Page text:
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Your dentist knows more about you than you may realize. During your appointment, he or she can tell what you had for lunch, if you really floss regularly and even if you could be at risk for chronic diseases. And that’s just the tip of the iceberg.
To turn the tables, we asked dentists what they’d like you to know. Their answers may surprise you!
We don’t expect you to answer our questions while we’re working in your mouth.
Our somewhat one-sided conversations and questions relieve awkward silence, help pass the time and distract you from our gloved fingers and instruments in your mouth. Also, our chatter can help us learn more about each other, making our dental visits more friendly.
We can tell when you don’t floss.
Even if you meticulously floss your teeth before your checkup, we can tell if flossing isn’t a regular habit by the gum inflammation that develops in your mouth over time. Just floss once a day, including below the gumline, and your teeth and gums can be much healthier – and you won’t need to fib about your flossing habits.
We really appreciate it when you brush before your appointment.
We’re grateful when our patients show up with no plaque or food debris on their teeth. A clean field is always easier to work with. That being said, we understand that sometimes you have to squeeze a dental appointment into the middle of a workday or between running errands. Not everyone has time to brush beforehand.
We think drinking soda is bad. Really bad.
Regular soda is full of sugar and typically quite acidic. This is a double whammy for your teeth. The sugar feeds acid-producing bacteria that cause tooth decay, and the acidity can cause tooth erosion if you sip on a soft drink frequently throughout the day. The best advice is to avoid it entirely. If you’re going to drink it, limit yourself to one small 12- to 16-ounce drink daily and finish it at one sitting instead of sipping it over the course of the day.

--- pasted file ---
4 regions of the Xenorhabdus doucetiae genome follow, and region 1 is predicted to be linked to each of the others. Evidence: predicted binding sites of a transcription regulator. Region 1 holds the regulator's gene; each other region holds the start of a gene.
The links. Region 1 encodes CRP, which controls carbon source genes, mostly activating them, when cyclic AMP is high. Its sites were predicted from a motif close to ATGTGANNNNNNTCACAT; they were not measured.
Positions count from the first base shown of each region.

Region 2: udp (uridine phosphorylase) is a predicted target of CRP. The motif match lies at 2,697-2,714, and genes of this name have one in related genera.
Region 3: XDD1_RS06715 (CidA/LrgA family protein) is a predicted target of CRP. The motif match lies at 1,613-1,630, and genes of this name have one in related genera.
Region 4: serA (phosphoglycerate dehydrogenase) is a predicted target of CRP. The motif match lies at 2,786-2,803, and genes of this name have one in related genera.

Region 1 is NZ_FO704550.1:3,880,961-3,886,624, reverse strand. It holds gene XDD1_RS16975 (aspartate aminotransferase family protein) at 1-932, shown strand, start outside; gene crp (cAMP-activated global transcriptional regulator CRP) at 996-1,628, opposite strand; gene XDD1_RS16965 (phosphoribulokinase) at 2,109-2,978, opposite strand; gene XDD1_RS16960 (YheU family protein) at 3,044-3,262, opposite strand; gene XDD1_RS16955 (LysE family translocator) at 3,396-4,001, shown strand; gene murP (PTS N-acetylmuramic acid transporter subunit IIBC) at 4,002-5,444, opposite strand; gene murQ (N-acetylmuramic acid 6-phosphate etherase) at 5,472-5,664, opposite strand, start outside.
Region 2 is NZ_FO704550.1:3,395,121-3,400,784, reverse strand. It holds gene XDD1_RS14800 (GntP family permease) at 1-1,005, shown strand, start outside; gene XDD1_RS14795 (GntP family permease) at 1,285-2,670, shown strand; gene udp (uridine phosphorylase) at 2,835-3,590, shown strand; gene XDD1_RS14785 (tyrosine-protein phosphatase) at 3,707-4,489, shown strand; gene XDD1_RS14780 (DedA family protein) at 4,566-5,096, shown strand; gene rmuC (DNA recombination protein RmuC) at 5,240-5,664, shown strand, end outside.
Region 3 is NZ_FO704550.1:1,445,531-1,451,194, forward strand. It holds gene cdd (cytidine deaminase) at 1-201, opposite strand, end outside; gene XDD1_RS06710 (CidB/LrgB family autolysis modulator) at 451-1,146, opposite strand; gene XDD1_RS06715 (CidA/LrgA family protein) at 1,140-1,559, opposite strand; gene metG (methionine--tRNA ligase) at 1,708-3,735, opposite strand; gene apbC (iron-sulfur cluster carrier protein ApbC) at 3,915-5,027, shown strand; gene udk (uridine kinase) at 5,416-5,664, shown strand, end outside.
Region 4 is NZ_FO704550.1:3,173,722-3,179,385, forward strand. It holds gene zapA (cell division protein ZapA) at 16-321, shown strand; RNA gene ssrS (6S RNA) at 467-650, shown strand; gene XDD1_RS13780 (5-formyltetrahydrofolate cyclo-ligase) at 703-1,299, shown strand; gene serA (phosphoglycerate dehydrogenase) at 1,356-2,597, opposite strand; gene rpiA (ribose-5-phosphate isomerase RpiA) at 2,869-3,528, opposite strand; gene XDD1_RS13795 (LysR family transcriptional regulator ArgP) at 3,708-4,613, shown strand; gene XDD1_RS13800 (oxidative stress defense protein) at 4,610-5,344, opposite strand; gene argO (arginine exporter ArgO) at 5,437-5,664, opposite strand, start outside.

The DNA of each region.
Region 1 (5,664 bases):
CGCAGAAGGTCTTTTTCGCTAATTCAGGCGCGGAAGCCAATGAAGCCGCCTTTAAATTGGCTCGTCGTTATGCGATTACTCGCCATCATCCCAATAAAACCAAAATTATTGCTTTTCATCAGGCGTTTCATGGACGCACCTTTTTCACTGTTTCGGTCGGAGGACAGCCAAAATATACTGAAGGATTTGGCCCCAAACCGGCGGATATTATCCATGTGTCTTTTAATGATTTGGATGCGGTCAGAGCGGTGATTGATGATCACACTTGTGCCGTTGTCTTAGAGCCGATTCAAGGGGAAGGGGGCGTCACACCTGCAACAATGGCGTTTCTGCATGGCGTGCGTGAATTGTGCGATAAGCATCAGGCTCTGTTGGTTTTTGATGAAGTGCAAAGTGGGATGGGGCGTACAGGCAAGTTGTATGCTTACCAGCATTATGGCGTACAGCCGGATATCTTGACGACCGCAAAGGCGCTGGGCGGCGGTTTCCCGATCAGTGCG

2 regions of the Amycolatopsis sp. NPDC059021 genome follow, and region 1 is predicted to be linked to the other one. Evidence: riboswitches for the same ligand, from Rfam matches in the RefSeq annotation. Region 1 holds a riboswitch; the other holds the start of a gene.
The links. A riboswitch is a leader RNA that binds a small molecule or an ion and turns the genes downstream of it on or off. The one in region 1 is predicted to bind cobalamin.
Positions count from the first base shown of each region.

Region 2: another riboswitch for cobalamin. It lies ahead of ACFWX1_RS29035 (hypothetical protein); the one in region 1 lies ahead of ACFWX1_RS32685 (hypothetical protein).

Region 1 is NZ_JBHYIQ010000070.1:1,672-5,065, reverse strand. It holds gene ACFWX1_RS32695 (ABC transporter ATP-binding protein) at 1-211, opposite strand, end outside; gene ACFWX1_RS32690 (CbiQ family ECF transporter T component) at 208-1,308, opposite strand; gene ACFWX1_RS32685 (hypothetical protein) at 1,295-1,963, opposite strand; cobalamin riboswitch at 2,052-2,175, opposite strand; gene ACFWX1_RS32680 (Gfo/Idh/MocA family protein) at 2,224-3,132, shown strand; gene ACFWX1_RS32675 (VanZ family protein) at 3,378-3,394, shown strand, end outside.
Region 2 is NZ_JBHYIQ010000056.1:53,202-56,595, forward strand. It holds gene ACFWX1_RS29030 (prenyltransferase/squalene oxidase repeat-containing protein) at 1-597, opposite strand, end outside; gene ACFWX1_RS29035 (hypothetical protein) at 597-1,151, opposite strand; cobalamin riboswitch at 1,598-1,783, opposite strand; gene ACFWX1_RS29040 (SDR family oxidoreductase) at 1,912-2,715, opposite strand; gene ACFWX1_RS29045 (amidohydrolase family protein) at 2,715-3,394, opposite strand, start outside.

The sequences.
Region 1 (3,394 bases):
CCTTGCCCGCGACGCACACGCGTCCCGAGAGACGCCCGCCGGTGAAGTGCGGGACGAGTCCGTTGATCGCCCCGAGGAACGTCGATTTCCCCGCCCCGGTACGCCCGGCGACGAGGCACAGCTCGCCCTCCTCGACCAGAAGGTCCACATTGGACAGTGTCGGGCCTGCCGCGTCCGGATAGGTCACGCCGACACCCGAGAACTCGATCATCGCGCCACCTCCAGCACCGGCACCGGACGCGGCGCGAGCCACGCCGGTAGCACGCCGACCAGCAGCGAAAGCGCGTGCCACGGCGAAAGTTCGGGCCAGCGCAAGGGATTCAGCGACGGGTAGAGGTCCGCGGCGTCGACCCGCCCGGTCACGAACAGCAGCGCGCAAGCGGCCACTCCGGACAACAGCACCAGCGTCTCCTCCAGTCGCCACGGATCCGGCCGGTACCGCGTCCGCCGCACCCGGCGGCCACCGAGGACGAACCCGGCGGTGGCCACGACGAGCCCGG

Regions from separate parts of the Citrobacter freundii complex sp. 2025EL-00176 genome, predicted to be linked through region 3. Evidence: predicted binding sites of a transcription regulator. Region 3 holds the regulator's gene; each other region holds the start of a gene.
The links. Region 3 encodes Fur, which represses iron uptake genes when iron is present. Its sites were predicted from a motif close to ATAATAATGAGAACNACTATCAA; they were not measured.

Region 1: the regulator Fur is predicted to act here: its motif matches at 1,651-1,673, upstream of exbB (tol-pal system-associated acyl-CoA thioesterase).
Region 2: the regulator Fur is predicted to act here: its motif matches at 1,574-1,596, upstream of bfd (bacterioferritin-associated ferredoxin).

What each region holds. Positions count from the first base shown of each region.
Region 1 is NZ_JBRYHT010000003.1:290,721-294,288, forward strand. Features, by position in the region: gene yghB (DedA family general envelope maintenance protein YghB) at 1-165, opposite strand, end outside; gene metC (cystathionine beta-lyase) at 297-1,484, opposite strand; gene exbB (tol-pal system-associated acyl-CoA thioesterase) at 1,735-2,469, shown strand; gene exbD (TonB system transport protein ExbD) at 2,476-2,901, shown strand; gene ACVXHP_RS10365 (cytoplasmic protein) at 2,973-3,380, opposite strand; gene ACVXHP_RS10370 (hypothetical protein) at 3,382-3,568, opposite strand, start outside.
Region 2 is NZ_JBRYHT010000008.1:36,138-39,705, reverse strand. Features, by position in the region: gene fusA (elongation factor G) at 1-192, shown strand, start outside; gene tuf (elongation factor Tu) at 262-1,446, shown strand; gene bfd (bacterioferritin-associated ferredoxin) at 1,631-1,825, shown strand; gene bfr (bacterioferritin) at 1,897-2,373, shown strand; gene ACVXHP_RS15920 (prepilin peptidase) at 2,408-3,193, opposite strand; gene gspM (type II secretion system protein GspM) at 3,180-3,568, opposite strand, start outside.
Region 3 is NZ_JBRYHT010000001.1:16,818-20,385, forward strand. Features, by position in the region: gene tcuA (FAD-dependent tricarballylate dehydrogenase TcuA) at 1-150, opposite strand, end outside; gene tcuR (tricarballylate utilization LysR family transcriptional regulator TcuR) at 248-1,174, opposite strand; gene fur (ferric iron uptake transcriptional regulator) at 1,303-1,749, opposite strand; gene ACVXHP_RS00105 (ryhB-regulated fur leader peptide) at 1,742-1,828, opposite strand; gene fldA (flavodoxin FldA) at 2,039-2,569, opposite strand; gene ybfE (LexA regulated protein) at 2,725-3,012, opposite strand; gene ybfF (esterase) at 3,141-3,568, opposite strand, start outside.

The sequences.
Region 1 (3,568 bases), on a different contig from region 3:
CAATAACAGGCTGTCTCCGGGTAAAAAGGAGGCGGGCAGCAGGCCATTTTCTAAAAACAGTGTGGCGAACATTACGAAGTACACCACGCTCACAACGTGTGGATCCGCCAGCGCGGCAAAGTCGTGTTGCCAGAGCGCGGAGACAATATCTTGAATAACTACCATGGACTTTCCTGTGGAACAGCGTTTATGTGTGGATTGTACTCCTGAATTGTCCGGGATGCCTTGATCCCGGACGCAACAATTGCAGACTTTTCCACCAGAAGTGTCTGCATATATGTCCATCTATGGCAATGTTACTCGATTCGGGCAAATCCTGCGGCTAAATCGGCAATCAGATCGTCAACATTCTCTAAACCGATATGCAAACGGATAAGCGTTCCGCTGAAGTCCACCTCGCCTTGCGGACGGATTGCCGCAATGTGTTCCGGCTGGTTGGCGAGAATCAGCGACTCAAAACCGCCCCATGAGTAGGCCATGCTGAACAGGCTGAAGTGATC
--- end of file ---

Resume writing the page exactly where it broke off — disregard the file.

Bad breath doesn’t bother us – unless it’s also bad news for your health.
Bad breath, also called halitosis, is very common. Although it’s a source of embarrassment for many patients, we’re used to encountering morning coffee breath and post-lunch garlic breath.
Bad breath is really only a concern for us when it is a chronic issue, which can indicate that something bigger could be wrong, from an abscessed tooth to gum disease. Chronic bad breath can also be caused by a problem outside your mouth such as a sinus infection, tonsillitis or even more serious problems like diabetes, reflux disease, kidney or liver failure or other systemic problems.
Don’t be afraid to discuss the causes and solutions for bad breath with your dentist. When you have occasional dragon breath, brushing and flossing, swishing with water or popping a breath mint should do the trick.
It’s OK if you forget to floss once in a while.
It’s good to form routine habits, and flossing once a day helps us build a simple routine. It’s also important to remember why you brush and floss. These two simple practices remove the sticky film (plaque) that constantly forms on teeth. The longer plaque lingers, the more it releases destructive acids, as well as other enzymes and chemicals that can harm teeth and gums.
Plaque doesn’t cause tooth decay or gum disease overnight, so if you miss a day you are not going to suddenly have a decayed tooth or develop gum disease. However, many people tend to repeatedly miss the same spots, such as between teeth and under the gumline, where your toothbrush can’t reach. If you keep missing the same area each day, the plaque in that area can have weeks – or even months – of impact before it is removed. So try to establish a good routine of daily brushing and flossing, but don’t fret too much if you miss a day. (Do make an effort to floss after eating sweets, though!)